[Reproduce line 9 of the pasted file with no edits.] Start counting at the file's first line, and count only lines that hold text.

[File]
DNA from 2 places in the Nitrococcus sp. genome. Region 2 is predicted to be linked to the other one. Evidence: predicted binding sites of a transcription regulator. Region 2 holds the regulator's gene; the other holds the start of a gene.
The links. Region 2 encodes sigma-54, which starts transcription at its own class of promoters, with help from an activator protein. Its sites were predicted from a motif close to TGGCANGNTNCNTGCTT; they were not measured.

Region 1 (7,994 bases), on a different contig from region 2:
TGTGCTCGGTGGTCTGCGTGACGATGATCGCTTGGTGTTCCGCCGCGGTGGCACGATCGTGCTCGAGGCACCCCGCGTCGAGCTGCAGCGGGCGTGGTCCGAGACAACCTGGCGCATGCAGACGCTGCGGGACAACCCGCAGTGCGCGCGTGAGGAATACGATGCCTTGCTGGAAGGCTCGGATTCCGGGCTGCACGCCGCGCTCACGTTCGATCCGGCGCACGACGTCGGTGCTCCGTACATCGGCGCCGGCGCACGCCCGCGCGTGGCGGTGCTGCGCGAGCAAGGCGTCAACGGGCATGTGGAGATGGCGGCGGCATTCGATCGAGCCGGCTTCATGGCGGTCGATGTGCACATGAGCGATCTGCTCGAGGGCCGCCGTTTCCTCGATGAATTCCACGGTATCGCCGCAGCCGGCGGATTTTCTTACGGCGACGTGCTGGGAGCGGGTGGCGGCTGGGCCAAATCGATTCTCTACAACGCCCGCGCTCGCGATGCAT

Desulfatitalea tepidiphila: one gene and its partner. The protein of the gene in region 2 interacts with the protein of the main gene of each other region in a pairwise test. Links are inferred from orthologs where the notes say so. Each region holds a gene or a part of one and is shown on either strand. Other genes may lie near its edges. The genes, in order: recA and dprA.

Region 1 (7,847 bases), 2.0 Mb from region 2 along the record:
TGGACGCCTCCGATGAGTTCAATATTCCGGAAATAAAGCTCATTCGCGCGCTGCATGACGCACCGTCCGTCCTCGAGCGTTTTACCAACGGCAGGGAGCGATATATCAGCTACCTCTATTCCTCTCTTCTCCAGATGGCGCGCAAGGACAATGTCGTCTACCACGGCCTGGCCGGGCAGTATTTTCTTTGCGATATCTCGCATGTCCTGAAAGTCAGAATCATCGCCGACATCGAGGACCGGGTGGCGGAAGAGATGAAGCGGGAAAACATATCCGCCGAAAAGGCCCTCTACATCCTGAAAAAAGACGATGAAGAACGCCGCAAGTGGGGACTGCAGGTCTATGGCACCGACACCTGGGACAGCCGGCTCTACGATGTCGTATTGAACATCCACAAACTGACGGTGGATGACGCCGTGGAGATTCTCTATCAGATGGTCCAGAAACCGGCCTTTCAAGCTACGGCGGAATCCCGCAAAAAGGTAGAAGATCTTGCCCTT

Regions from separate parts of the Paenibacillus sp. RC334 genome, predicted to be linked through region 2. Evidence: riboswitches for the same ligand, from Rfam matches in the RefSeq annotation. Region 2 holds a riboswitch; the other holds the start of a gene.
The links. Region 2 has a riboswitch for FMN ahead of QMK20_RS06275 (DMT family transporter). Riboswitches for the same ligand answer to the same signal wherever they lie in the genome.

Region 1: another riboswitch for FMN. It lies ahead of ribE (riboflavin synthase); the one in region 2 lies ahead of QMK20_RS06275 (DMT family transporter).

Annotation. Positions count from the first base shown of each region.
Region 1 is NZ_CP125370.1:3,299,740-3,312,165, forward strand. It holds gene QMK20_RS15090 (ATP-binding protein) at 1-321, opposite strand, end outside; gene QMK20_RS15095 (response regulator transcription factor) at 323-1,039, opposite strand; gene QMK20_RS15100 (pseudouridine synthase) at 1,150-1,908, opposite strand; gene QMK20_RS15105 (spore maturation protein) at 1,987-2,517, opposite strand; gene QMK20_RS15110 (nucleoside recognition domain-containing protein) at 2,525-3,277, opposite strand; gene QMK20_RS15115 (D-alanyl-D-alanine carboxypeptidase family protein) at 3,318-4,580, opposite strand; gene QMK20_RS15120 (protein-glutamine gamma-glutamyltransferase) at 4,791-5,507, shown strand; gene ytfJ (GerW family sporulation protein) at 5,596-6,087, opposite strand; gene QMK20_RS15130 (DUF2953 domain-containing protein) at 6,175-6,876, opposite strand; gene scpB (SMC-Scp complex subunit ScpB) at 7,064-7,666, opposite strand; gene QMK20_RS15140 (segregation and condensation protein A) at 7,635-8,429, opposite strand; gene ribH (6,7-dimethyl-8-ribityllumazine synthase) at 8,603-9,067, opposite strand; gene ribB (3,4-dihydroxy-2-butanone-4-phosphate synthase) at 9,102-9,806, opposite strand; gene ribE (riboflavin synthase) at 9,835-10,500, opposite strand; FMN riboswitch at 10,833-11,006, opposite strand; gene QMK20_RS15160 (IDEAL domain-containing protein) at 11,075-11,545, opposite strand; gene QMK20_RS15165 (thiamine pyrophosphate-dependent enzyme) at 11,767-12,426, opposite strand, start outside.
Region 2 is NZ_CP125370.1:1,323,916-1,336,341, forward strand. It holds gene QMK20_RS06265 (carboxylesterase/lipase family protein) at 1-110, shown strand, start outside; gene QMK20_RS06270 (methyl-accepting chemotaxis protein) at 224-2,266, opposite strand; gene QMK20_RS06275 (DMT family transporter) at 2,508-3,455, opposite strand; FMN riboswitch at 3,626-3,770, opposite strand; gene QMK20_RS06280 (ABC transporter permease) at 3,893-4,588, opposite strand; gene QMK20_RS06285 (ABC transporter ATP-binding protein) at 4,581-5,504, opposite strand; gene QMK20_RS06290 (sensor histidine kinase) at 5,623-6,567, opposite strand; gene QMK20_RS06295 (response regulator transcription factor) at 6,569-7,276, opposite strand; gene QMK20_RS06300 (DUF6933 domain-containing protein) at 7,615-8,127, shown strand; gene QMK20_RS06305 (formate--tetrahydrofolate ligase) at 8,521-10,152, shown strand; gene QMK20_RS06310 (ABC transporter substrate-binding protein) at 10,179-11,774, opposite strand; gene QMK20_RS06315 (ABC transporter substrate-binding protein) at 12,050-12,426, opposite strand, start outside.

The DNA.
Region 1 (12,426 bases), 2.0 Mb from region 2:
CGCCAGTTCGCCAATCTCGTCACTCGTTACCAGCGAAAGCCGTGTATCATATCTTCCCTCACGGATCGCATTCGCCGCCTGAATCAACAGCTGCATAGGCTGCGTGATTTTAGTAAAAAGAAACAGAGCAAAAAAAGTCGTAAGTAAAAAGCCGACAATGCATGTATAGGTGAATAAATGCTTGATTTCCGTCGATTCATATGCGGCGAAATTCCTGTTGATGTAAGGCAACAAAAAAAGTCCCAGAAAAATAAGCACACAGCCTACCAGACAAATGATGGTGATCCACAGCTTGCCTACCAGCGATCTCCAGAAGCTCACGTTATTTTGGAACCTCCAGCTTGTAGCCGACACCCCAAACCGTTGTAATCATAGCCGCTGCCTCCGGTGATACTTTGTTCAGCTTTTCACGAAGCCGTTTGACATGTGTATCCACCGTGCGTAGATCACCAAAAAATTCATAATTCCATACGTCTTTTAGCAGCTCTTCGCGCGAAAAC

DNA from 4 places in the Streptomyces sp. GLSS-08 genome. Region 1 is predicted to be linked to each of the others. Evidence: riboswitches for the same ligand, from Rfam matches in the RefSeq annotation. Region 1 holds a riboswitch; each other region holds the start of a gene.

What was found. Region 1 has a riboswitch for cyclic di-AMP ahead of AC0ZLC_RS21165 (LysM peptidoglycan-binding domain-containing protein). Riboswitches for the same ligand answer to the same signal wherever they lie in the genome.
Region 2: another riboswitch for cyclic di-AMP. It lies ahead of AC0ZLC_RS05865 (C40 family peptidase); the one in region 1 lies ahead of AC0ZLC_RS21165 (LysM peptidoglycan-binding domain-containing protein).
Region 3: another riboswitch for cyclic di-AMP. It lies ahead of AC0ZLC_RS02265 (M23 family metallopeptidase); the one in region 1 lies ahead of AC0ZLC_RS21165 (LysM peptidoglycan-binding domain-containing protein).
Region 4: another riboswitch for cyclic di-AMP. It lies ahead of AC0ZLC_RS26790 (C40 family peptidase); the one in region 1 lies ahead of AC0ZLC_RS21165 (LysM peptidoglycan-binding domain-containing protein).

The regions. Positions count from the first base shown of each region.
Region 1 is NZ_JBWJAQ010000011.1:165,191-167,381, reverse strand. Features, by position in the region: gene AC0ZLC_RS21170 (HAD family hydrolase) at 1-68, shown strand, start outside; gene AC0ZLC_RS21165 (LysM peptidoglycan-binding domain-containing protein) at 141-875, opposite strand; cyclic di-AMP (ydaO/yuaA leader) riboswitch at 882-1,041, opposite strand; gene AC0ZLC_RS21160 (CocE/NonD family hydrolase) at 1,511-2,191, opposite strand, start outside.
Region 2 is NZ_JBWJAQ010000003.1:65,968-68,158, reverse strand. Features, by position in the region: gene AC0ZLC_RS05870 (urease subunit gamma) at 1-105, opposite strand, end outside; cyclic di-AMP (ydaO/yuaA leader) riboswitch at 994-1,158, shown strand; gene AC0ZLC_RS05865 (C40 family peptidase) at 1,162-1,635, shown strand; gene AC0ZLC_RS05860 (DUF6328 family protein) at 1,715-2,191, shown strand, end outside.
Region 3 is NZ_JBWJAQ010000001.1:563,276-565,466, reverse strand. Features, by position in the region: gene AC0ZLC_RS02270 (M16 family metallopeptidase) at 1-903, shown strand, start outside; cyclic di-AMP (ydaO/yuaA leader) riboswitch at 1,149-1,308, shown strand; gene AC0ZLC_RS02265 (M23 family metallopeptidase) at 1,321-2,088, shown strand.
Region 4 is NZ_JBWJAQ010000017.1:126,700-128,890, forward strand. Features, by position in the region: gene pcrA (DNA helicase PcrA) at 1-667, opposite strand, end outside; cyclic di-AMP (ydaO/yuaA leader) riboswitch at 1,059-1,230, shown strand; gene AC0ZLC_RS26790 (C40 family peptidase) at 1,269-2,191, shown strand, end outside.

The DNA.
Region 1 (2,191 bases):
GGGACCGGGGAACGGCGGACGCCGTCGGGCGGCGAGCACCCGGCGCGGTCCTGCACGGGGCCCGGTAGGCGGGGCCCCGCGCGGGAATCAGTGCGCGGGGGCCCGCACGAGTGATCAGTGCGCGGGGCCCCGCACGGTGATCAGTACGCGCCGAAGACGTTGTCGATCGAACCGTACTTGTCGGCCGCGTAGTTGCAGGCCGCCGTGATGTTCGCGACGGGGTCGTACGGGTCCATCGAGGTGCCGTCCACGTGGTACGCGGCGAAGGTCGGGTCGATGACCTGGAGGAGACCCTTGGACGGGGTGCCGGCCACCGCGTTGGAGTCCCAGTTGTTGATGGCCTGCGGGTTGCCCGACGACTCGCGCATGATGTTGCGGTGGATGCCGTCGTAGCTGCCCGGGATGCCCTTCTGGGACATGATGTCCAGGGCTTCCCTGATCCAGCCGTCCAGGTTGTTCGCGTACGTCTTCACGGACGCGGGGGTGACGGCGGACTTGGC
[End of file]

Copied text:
The links. Region 2 has a riboswitch for FMN ahead of QMK20_RS06275 (DMT family transporter). Riboswitches for the same ligand answer to the same signal wherever they lie in the genome.